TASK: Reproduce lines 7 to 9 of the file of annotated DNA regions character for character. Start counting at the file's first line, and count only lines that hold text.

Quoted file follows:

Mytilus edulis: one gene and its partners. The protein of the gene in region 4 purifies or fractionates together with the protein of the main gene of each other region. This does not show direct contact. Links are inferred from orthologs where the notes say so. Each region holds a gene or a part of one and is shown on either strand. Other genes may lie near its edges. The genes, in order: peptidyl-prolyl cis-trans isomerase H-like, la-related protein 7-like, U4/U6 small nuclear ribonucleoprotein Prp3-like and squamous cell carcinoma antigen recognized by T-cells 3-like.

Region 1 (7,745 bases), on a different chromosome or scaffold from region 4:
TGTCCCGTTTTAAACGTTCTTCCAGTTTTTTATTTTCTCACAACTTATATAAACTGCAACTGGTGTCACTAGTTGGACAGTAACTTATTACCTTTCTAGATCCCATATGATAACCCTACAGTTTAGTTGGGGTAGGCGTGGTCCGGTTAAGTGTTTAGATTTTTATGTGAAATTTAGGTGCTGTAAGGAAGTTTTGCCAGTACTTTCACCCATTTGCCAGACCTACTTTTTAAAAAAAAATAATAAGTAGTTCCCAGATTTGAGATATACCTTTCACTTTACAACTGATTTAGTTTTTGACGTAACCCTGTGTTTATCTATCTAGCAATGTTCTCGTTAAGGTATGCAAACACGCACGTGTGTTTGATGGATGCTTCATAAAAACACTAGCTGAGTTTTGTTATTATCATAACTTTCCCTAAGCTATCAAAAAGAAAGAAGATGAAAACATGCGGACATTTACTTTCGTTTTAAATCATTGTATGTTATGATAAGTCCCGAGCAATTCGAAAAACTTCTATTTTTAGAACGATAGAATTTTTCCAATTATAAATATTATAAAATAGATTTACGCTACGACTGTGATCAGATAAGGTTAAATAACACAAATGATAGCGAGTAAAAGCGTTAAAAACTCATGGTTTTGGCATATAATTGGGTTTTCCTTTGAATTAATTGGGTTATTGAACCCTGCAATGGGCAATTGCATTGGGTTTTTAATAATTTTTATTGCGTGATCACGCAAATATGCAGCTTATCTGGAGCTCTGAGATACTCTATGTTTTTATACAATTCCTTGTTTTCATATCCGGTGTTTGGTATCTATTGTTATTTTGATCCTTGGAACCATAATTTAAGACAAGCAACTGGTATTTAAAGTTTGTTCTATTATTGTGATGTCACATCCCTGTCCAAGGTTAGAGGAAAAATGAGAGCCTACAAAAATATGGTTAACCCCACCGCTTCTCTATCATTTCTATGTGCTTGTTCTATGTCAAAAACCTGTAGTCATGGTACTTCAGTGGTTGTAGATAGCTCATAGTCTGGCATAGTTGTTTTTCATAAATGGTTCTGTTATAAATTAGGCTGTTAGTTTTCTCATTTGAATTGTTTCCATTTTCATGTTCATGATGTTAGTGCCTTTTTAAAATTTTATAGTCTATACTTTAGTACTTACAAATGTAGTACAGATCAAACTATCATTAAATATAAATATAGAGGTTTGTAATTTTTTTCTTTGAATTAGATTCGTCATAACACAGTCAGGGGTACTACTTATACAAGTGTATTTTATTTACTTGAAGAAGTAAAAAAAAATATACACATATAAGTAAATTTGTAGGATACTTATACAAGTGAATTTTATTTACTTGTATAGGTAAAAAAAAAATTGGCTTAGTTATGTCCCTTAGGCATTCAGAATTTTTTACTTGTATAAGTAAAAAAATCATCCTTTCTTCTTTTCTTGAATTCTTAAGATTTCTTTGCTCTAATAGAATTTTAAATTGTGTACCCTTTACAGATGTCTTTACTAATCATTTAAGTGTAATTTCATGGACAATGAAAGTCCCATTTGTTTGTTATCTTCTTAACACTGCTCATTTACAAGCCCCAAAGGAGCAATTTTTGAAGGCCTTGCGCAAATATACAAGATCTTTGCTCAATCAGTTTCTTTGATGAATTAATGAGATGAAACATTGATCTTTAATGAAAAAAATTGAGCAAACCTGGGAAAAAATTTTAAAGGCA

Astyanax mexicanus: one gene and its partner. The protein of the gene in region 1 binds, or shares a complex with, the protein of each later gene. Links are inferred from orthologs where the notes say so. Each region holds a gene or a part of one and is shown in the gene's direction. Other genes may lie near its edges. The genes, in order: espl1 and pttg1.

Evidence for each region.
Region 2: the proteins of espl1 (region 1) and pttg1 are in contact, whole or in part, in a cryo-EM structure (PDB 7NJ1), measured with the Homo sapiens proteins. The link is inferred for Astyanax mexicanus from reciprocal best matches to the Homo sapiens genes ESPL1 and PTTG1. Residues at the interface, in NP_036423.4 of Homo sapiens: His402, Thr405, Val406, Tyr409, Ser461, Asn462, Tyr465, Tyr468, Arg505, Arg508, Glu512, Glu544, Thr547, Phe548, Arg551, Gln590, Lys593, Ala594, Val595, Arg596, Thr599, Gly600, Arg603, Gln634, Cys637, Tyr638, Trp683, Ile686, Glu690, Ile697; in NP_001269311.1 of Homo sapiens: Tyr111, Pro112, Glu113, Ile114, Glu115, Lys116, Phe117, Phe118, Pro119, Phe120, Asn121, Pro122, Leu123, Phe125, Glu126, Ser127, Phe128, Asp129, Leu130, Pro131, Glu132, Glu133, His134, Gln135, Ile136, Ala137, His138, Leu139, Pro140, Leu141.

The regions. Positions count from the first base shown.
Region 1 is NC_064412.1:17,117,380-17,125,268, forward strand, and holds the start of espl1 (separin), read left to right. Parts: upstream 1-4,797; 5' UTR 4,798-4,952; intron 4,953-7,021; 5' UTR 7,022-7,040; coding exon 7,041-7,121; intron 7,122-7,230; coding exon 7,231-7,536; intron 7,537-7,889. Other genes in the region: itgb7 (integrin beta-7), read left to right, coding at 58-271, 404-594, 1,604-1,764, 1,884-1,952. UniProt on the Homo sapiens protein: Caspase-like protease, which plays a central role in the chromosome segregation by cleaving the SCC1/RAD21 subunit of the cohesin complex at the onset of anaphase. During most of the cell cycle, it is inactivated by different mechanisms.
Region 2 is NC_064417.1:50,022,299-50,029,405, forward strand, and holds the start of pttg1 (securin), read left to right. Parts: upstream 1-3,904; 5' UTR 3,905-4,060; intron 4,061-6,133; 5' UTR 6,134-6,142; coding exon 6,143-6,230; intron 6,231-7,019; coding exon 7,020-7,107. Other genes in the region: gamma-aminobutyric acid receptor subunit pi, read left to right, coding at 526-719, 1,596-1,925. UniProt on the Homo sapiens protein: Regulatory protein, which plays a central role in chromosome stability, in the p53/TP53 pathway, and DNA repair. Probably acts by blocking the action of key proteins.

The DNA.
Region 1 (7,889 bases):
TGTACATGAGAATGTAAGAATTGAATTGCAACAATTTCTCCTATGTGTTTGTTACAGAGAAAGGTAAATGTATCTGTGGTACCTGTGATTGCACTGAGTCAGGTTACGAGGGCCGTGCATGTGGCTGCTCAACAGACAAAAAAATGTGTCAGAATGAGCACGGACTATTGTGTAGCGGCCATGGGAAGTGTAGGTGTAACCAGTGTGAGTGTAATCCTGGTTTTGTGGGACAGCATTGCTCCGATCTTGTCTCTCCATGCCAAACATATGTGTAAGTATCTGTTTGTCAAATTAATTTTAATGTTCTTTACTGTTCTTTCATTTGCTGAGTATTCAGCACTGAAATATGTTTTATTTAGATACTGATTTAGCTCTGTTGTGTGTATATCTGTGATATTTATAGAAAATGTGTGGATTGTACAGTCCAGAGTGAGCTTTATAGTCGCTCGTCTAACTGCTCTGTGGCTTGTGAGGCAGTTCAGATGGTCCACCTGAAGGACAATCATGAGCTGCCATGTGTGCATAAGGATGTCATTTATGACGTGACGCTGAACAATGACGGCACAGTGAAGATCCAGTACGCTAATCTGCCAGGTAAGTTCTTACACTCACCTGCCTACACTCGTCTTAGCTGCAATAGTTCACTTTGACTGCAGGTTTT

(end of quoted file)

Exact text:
The regions. Positions count from the first base shown.
Region 1 is NC_064412.1:17,117,380-17,125,268, forward strand, and holds the start of espl1 (separin), read left to right. Parts: upstream 1-4,797; 5' UTR 4,798-4,952; intron 4,953-7,021; 5' UTR 7,022-7,040; coding exon 7,041-7,121; intron 7,122-7,230; coding exon 7,231-7,536; intron 7,537-7,889. Other genes in the region: itgb7 (integrin beta-7), read left to right, coding at 58-271, 404-594, 1,604-1,764, 1,884-1,952. UniProt on the Homo sapiens protein: Caspase-like protease, which plays a central role in the chromosome segregation by cleaving the SCC1/RAD21 subunit of the cohesin complex at the onset of anaphase. During most of the cell cycle, it is inactivated by different mechanisms.
Region 2 is NC_064417.1:50,022,299-50,029,405, forward strand, and holds the start of pttg1 (securin), read left to right. Parts: upstream 1-3,904; 5' UTR 3,905-4,060; intron 4,061-6,133; 5' UTR 6,134-6,142; coding exon 6,143-6,230; intron 6,231-7,019; coding exon 7,020-7,107. Other genes in the region: gamma-aminobutyric acid receptor subunit pi, read left to right, coding at 526-719, 1,596-1,925. UniProt on the Homo sapiens protein: Regulatory protein, which plays a central role in chromosome stability, in the p53/TP53 pathway, and DNA repair. Probably acts by blocking the action of key proteins.